Their religious endowments were many, restoring, enriching, or founding houses in Much Wenlock, Worcester, Evesham, Chester, Leominster, and Stow in Lincolnshire. This last, the Priory Church of St. Mary's Stow-in-Lindsay, is of particular interest as a significant portion of the beautiful and impressive extant church there issued from their hands. The earliest stonework in the church dates from 955; Godgyfu and Leofric greatly endowed and enriched it from 1053-55. The lofty crossing features four soaring rounded Saxon arches (which now enclose later pointed Norman arches built within the original Saxon arches). A 10th or 11th century graffito of an oared ship is scratched into the base of one of the Saxon arches, possibly a momento from a Danish raider who sailed up the nearby Trent. The north transept houses a narrow, deep Saxon doorway of honey-coloured stone, which would originally have been lime-washed and over-painted with decorative designs. It likely led to a chapel in Godgyfu's day, and surely she passed through this very arch. To experience St. Mary's Stow, built just ten years after the dedication of the Coventry church, is to begin to imagine what the Priory Church of St. Mary, St Osburgh, and All Saints may have been like.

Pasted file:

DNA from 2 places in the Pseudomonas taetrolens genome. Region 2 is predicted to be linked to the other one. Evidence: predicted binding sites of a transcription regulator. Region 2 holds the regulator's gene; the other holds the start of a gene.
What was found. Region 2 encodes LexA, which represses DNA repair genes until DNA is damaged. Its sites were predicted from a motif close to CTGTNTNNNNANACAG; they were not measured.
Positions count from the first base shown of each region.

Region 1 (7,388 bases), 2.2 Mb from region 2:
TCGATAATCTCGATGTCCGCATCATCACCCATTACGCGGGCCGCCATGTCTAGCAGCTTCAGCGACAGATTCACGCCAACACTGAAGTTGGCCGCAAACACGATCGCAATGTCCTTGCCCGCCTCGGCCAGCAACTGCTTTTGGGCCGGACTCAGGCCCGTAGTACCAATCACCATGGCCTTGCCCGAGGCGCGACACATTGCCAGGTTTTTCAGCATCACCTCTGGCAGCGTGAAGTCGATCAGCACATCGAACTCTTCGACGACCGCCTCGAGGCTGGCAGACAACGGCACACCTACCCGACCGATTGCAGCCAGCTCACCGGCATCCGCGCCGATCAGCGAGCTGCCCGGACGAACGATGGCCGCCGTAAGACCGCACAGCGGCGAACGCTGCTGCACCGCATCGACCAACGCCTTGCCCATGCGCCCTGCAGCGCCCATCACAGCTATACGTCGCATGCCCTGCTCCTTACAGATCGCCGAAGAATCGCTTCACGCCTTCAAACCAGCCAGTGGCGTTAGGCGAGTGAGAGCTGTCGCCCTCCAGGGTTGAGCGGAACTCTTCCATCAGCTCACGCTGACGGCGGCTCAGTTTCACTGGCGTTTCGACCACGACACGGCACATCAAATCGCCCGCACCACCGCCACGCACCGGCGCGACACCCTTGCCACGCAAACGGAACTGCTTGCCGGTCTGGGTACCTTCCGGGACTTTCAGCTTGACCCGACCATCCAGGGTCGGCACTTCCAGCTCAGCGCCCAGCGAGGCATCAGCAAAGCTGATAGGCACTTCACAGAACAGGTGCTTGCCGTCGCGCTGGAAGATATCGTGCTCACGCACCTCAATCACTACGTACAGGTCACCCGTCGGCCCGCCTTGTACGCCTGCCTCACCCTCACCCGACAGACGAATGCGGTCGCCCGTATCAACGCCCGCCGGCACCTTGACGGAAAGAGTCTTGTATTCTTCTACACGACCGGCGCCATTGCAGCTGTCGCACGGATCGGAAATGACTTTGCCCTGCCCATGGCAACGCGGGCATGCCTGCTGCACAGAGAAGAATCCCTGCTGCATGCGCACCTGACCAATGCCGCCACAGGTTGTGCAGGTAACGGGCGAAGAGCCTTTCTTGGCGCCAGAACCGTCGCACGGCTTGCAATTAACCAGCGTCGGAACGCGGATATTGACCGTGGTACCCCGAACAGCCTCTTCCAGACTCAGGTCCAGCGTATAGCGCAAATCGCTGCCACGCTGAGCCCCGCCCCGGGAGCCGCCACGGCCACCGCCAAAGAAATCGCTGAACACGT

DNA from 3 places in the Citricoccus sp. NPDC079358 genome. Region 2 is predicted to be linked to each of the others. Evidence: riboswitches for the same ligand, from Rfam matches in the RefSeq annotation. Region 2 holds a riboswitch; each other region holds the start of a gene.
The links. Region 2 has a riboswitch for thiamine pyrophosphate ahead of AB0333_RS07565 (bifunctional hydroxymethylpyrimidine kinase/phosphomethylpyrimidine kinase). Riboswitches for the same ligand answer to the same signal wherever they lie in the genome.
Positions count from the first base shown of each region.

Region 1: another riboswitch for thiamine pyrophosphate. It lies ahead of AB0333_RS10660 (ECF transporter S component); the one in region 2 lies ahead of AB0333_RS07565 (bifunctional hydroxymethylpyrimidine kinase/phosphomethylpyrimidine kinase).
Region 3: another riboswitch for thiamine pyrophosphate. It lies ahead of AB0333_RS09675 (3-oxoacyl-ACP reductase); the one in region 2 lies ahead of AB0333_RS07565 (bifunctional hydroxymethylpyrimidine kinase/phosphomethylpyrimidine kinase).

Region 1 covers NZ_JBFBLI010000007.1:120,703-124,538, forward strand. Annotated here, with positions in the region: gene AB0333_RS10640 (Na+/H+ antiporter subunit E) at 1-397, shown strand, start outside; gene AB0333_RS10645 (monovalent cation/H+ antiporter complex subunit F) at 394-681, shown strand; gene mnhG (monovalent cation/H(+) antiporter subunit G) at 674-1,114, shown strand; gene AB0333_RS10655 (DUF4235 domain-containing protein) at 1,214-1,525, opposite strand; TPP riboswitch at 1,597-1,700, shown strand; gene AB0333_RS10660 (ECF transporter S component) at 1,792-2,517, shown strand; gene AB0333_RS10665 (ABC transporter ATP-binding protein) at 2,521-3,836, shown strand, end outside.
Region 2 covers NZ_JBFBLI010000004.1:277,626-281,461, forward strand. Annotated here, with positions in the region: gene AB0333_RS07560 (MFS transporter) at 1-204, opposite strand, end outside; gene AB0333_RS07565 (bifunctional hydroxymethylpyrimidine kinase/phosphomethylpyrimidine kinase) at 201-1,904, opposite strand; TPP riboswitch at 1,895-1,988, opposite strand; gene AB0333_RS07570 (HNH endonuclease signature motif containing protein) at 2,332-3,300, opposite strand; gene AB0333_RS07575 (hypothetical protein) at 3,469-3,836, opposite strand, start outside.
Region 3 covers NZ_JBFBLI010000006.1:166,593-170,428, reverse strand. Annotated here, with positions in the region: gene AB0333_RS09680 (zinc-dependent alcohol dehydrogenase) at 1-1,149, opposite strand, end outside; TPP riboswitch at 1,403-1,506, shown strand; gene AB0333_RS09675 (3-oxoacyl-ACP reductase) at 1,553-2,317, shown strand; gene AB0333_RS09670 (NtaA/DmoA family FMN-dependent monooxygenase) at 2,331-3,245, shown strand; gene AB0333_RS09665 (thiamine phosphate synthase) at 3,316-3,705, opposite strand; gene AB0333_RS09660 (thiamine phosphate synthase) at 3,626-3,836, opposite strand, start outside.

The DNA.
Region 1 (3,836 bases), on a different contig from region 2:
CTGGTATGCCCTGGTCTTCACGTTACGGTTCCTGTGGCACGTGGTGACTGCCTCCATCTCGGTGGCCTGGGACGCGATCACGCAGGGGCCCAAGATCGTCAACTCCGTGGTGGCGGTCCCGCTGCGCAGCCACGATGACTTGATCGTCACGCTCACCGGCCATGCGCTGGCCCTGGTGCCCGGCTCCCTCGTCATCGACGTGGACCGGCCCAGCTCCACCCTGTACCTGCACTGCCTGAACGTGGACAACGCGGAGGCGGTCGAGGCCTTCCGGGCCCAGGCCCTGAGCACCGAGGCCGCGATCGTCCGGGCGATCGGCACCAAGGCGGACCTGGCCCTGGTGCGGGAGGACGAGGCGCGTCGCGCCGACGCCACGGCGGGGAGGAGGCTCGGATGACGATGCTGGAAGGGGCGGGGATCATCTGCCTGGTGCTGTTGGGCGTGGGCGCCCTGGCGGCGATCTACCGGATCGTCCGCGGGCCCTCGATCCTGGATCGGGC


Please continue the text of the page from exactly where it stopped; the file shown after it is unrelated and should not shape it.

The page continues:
Leofric was a man of considerable talent and statesmanship; no man could survive forty years as Earl without these qualities. Elevated to Earl (a title and position new to the English, replacing and expanding the Anglo-Saxon ealdorman) in 1017 by the Dane Cnut, he survived and thrived through Cnut's reign. Then followed that of Harold Harefoot (1035-1040), in whose selection as successor to Cnut Leofric was instrumental. Hardacnut, Cnut's other son, reigned next (1040-1042), and then began Edward the Confessor's rule (1042-1066).
Unsurprisingly for his age, Leofric could alternate between great rapacity and great piety, his depredations and subsequent generous benefactions upon Worcester being a case in point. Near the end of his life he experienced four religious visions which were carefully recorded by the monks at Worcester and published after his death in 1057. The Anglo-Saxon Chronicle entry for 1057 noted "...In this same year, on 30 October, Earl Leofric passed away. He was very wise in all matters, both religious and secular, that benefited all this nation. He was buried at Coventry, and his son Ælfgar succeeded to his authority..." (G.N. Garmonsway translation).
Following his death, Godgyfu made additional gifts to the religious foundation at Worcester to aid in the repose of Leofric's soul, and for the benefit of her own. These gifts included altar frontals, wall hangings, bench covers, candlesticks, and a Bible, and joined a long list of items and estates the two had granted to Worcester in the years prior to Leofric's death.